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robertogreco : latvia   3

Adults Have Become Shorter in Many Countries - The New York Times
"Average adult heights in many countries appear to have peaked 30 to 40 years ago and have declined slightly since then, according to a new study that the authors say is based on the largest set of such data ever gathered.

They combined results from 1,472 studies in 200 countries looking at the measured — rather than self-reported or estimated — heights of about 18.6 million people born from 1896 to 1996. The study was published in eLife.

Dutchmen born before 2000 were the world’s tallest, and Guatemalan women born before 1900 were the shortest, the study found. South Korean women and Iranian men had the greatest gains in height over the last century. But Guatemalan women also grew, rising from 4 feet 7 inches to 4 feet 11 inches, on average.

Latvian women are now the world’s tallest.

Height is strongly influenced by the mother’s nourishment during pregnancy, and the child’s during infancy. Height is also linked to overall health and well-being.

Taller people tend on average to live longer and to have fewer cardiac and respiratory problems. Some studies have shown that they receive more education and are paid higher salaries.

American men reached their maximum average height in 1996, and women in 1988. Two of the study’s authors, James Bentham and Majid Ezzati, both of Imperial College, London, speculated that the decline could be because of worsening nutrition standards for poor Americans but conceded that they had not measured the effects of immigration from, for example, Central American countries with substantially shorter citizens.

Average heights in North America, Western Europe and Japan rose quickly in the 20th century, then plateaued or shrank slightly, the authors said. African and South Asians have not grown very much and, in some countries, have shrunk slightly.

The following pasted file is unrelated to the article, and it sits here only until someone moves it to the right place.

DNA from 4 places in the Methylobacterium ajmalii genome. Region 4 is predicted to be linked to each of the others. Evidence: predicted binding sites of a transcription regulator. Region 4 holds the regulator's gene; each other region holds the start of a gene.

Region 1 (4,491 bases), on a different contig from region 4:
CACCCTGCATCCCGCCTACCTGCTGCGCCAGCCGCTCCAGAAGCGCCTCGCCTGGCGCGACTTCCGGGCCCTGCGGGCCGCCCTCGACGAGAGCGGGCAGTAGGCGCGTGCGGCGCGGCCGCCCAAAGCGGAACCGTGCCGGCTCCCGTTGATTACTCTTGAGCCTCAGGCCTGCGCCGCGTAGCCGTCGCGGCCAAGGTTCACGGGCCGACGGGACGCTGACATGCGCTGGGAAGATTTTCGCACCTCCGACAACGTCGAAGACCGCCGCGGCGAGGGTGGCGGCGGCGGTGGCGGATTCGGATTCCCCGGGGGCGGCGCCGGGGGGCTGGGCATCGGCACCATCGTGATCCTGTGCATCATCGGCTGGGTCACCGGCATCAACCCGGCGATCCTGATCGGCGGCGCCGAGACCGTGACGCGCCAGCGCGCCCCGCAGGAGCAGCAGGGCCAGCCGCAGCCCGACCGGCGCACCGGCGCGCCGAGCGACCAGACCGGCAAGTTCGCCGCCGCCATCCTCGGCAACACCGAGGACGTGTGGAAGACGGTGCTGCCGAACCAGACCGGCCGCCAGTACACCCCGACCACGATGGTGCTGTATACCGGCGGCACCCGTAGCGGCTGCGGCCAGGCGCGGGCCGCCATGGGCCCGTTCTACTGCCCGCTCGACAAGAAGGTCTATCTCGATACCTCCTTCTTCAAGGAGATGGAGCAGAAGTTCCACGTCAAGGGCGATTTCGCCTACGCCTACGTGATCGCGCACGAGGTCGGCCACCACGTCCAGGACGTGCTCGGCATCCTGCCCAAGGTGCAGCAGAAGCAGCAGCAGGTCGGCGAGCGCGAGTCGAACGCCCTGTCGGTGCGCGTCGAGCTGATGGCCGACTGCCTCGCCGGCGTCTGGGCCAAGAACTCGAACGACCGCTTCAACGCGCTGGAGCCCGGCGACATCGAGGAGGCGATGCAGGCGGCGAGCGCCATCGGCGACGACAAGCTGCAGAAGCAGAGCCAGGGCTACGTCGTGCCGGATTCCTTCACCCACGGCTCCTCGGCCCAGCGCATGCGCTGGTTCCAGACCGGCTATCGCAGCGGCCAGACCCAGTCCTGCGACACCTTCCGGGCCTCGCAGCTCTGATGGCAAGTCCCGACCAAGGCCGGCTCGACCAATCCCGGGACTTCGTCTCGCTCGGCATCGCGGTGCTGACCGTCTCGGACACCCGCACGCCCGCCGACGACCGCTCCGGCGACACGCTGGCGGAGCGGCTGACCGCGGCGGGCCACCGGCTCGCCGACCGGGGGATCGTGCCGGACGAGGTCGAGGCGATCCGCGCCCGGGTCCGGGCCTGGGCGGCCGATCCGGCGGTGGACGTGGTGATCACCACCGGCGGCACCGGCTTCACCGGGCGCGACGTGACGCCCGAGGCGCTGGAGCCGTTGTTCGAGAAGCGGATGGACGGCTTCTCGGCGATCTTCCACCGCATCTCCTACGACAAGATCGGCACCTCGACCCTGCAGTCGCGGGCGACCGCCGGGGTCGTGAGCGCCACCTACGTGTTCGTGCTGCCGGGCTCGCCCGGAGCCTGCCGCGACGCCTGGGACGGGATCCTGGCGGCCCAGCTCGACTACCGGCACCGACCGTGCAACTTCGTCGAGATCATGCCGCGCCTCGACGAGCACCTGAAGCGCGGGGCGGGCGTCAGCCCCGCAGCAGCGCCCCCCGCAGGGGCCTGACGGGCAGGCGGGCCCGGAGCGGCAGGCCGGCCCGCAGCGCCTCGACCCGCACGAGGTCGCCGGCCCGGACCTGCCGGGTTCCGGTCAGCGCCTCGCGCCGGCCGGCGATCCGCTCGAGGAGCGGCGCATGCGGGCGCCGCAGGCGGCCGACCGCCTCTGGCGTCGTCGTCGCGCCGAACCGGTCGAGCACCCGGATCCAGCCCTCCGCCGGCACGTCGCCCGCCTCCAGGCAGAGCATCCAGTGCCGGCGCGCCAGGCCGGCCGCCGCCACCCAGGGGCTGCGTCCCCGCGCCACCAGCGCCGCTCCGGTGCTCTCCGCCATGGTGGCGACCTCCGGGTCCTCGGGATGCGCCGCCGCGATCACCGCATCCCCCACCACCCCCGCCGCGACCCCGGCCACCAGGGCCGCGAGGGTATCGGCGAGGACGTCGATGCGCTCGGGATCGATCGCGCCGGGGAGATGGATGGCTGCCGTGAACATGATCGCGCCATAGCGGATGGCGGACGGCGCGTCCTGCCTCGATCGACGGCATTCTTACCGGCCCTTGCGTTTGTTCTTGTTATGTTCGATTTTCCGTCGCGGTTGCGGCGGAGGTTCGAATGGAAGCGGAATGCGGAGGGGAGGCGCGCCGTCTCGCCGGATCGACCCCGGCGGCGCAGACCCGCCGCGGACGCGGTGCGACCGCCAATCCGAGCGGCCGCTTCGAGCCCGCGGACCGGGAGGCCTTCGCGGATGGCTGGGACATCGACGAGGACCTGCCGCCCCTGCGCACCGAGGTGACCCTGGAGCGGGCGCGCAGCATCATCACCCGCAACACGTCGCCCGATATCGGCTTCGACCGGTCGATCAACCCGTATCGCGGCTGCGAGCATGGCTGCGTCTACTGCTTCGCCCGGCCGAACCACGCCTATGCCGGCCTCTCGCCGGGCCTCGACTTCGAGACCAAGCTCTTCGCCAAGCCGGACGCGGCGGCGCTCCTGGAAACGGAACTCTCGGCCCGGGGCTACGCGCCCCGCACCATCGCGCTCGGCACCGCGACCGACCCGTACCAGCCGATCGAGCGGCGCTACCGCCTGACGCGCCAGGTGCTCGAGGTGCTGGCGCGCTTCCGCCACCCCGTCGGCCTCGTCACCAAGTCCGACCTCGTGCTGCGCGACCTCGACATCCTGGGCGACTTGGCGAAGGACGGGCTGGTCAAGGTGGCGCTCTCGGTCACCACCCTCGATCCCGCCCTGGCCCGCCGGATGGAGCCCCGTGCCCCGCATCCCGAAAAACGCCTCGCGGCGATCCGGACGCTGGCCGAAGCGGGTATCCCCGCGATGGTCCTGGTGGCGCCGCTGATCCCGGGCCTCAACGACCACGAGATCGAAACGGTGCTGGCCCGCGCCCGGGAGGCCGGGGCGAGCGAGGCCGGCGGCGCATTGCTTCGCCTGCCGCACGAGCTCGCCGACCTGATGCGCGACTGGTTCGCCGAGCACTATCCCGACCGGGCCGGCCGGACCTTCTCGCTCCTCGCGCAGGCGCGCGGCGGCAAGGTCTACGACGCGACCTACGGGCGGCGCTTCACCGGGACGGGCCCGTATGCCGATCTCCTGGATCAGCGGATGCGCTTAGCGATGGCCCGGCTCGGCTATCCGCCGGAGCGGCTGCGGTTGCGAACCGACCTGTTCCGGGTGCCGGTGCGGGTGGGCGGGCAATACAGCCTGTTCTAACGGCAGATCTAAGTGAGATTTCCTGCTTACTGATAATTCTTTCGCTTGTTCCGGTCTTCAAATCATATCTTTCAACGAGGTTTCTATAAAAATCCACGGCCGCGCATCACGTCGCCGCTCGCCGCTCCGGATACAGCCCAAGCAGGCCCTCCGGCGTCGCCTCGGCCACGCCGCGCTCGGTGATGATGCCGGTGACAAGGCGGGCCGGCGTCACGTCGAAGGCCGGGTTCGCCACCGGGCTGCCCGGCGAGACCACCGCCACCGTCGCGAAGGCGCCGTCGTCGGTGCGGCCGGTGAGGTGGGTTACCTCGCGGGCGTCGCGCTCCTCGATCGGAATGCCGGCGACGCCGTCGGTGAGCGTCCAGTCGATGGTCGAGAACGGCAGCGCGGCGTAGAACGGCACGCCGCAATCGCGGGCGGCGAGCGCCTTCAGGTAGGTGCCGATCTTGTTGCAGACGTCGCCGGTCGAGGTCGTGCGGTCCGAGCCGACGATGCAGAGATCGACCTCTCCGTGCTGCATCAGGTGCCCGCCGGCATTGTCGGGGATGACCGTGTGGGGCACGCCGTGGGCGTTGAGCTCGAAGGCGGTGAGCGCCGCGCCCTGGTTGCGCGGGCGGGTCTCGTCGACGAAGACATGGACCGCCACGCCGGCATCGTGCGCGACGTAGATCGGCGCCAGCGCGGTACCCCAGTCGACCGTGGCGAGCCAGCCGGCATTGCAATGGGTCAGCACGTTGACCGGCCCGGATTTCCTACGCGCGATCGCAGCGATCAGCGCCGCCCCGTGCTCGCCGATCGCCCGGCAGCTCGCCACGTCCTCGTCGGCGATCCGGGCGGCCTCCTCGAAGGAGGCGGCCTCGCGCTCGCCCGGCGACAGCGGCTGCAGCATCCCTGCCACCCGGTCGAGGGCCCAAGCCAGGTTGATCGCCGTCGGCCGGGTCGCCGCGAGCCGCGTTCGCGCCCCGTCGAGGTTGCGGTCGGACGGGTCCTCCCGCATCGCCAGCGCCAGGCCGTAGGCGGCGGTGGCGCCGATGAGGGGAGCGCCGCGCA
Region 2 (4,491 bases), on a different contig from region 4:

Africans were taller when the colonial era ended in the 1960s. They may have lost height because of collapsing health care systems, rising population density and less dietary diversity among urbanites, the authors said."

[See also: http://dx.doi.org/10.7554/eLife.13410 ]
humans  evolution  height  netherlands  latvia  2016  korea  iran  nourishment  1996  1988  1960s  health  japan  europe  us  asia  guatemala  jamesbentham  majidezzati 
july 2016 by robertogreco
The Path Not Taken - NYTimes.com
"Iceland was supposed to be the ultimate economic disaster story: its runaway bankers saddled the country with huge debts and seemed to leave the nation in a hopeless position.

But a funny thing happened on the way to economic Armageddon: Iceland’s very desperation made conventional behavior impossible, freeing the nation to break the rules. Where everyone else bailed out the bankers and made the public pay the price, Iceland let the banks go bust and actually expanded its social safety net. Where everyone else was fixated on trying to placate international investors, Iceland imposed temporary controls on the movement of capital to give itself room to maneuver."
2011  paulkrugman  iceland  banking  austeritymeasures  greece  latvia  economics  policy  politics 
october 2011 by robertogreco
No Babies? - Declining Population in Europe - NYTimes.com
"A Dying Breed? As the birthrate in European countries drops well below the "replacement rate" — that is, an average of 2.1 children born to every woman — the declining population will first be felt in the playgrounds."
europe  trends  population  demographics  fertility  italy  scandinavia  spain  greece  france  uk  latvia  lithuania  germany  children  future  policy  socialism  families  españa 
june 2008 by robertogreco

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